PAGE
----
Is Packing and Binding for me? | The History & The Benefits
Many trans men, nonbinary people, butches, or gender non-conforming people pack and bind to alleviate dysphoria, but there are more benefits than that to packing and binding. In this post, we’ll look at the history of clothing to change your shape, and some of the benefits you might not have thought of that come with packing and binding.
The Codpiece – The Original Packer?
Packing is using something to create a bulge in underwear which gives the look of having a penis. This can be done in a bunch of different ways, from some balled-up socks, to a realistic looking prosthetic, to special underwear like the Paxsies All-in-One Packing Boxers.
Purposefully creating a bulge or emphasising the penis is nothing new. Codpieces have been used for centuries, originally as a covering for genitalia, but evolved into a way to emphasise them through excessive padding and decoration. The height of elaborate codpiece fashion was in the 1540s, even being included in suits of armour.
Though codpieces are no longer contemporary fashion, they are still used as part of leather subculture and heavy metal.
Corsets – The Original Binder?
Chest binding is using something to bind breasts and create the look of a flatter chest. This is usually done with a specialised chest binder (such as those available here) or Trans Tape. It can be dangerous to bind with homemade materials, as it can constrict breathing and movement too much.
Corsets are a supportive undergarment, usually used by women but also available for men, which changes the silhouette of the wearer. Generally, this is to narrow the waist to give a more defined hourglass shape, but can also be to create a more tubular shape de-emphasising the waist, or to flatten the breasts. The earliest evidence of a corset being used is from 1600BC, and the Victorian Era in England was the height of their popularity.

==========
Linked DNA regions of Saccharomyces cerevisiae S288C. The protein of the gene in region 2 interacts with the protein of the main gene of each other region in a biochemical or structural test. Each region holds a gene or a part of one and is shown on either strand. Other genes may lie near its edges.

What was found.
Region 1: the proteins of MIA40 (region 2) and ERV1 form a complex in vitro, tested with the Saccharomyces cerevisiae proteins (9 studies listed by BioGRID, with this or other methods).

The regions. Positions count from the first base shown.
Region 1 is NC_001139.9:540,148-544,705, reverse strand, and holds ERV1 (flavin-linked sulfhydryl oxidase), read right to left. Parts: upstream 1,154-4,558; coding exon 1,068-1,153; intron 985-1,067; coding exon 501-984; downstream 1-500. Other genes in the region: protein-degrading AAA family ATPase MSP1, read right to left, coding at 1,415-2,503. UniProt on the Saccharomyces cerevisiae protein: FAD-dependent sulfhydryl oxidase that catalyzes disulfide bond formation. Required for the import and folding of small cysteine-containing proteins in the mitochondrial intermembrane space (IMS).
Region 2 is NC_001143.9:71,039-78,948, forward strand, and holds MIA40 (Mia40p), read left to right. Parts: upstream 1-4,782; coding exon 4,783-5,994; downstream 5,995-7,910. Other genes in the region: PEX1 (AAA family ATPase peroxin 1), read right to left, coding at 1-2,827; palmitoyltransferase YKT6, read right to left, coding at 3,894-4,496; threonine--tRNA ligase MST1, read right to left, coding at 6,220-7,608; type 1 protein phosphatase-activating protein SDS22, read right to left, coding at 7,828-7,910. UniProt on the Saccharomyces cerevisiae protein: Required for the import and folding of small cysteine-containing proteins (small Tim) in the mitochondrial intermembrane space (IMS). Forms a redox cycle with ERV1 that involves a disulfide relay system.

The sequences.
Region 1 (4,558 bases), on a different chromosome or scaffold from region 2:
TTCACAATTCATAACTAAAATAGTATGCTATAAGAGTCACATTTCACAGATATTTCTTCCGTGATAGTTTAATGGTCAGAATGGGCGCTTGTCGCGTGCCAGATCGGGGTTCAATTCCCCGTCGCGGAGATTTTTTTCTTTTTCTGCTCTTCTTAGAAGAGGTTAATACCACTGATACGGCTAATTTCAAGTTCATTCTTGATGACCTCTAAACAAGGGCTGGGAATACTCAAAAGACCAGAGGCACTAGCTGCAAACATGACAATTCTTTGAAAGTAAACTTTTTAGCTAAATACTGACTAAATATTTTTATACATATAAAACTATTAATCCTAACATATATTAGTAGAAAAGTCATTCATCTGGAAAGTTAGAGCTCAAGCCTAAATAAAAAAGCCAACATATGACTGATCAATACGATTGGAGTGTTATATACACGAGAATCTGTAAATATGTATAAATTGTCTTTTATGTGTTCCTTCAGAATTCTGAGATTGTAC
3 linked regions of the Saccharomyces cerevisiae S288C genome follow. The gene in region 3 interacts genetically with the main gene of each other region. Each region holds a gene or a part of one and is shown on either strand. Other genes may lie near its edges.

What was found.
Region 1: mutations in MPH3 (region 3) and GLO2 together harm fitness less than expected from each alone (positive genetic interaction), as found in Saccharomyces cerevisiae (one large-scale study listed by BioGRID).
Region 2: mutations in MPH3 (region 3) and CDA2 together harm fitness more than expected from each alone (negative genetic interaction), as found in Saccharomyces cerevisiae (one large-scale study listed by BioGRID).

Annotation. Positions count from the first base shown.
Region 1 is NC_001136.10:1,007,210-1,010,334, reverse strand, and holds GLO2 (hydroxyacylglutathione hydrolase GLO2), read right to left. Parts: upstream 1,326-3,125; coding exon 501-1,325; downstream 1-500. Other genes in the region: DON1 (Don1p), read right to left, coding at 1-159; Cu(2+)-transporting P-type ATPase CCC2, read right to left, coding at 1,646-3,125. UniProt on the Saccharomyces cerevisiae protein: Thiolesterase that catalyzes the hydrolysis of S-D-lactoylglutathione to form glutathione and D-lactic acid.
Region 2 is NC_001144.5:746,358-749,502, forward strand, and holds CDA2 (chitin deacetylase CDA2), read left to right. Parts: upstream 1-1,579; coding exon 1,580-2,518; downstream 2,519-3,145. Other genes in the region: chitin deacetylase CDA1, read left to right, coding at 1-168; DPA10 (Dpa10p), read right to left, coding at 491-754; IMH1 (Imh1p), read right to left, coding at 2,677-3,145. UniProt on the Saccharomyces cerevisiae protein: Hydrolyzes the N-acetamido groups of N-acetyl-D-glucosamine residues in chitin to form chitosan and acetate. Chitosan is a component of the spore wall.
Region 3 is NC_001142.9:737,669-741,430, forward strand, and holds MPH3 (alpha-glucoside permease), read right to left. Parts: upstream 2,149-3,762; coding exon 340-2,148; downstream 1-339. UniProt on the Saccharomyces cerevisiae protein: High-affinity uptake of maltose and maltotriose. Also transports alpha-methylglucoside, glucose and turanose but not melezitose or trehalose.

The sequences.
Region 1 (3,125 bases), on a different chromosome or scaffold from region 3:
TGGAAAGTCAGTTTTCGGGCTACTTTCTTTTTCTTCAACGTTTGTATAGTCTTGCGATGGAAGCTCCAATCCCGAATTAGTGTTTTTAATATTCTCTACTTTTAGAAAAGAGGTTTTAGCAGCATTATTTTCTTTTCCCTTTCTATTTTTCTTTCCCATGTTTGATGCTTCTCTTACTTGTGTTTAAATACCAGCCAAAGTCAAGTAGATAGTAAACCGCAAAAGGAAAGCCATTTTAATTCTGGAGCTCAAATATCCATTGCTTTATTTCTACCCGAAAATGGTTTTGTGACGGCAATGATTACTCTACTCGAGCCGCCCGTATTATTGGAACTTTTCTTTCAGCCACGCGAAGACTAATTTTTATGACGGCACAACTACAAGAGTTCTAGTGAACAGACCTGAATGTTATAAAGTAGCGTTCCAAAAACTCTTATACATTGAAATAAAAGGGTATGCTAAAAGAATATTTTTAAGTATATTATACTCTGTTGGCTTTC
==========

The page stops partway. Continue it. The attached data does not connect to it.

In the 1920s, flappers used corsets to flatten the chest and help create the more boyish look they were known for. Bras designed to emulate the flat chest look, such as the Symington Side Lacer, became popular as the flapper style became more common.
Of course, the similarity between codpieces and corsets, and modern packers and binders doesn’t make them the same thing. But it’s important to remember people have been using specialised clothing to change their appearance for hundreds of years, and while some use packers and binders as a stop-gap measure before top surgery or bottom surgery, others might use them just because they like the look they give. Whatever your reasons for packing or binding, it can still have a lot of benefits!
Benefits such as:
- Improves your posture – wearing a chest binder can help you correct your posture and stand up straight. The firmness makes it a lot more obvious to you when you slouch or sit badly, making it a lot more comfortable to sit or stand in a natural way.
- Clothes fit better – a packer might not seem like it would make much difference, but some trousers are designed to have something in the crotch area, and wearing a packer can help them fit much better even if it’s not super obvious to look at. Similarly, many clothes are designed for a flat chest, and wearing a binder can help them fit well and avoid the annoying gaping button-up issue.
- Costumes/cosplay – depending on who you’re dressing up as, packing and binding can be a subtle way to help get your costume just right, especially if you’re wearing an off the rack costume rather than one you’ve made for yourself.
- Confidence – until you’ve experienced it, it’s hard to explain how something as simple as wearing a packer or binder can boost your confidence all over. Even if it’s not obvious to them why, the people around you will really pick up on your increased confidence and comfort in your own skin! And when the people around you think you’re happy and confident, it plays into their interactions with you, boosting your mood further. It’s a fun little positive feedback loop.
So if you’ve ever wondered if packing or binding might be for you, hopefully you can see you don’t need crippling dysphoria to do it. Using clothing to change your perceived body shape is nearly as old as clothing itself, and there are plenty of reasons besides alleviating dysphoria to try it! Just be sure to stay safe, and don’t push yourself to do anything your uncomfortable with. Your safety and comfort is top priority, and whether you pack, bind, both, or neither, you’re awesome the way you are.
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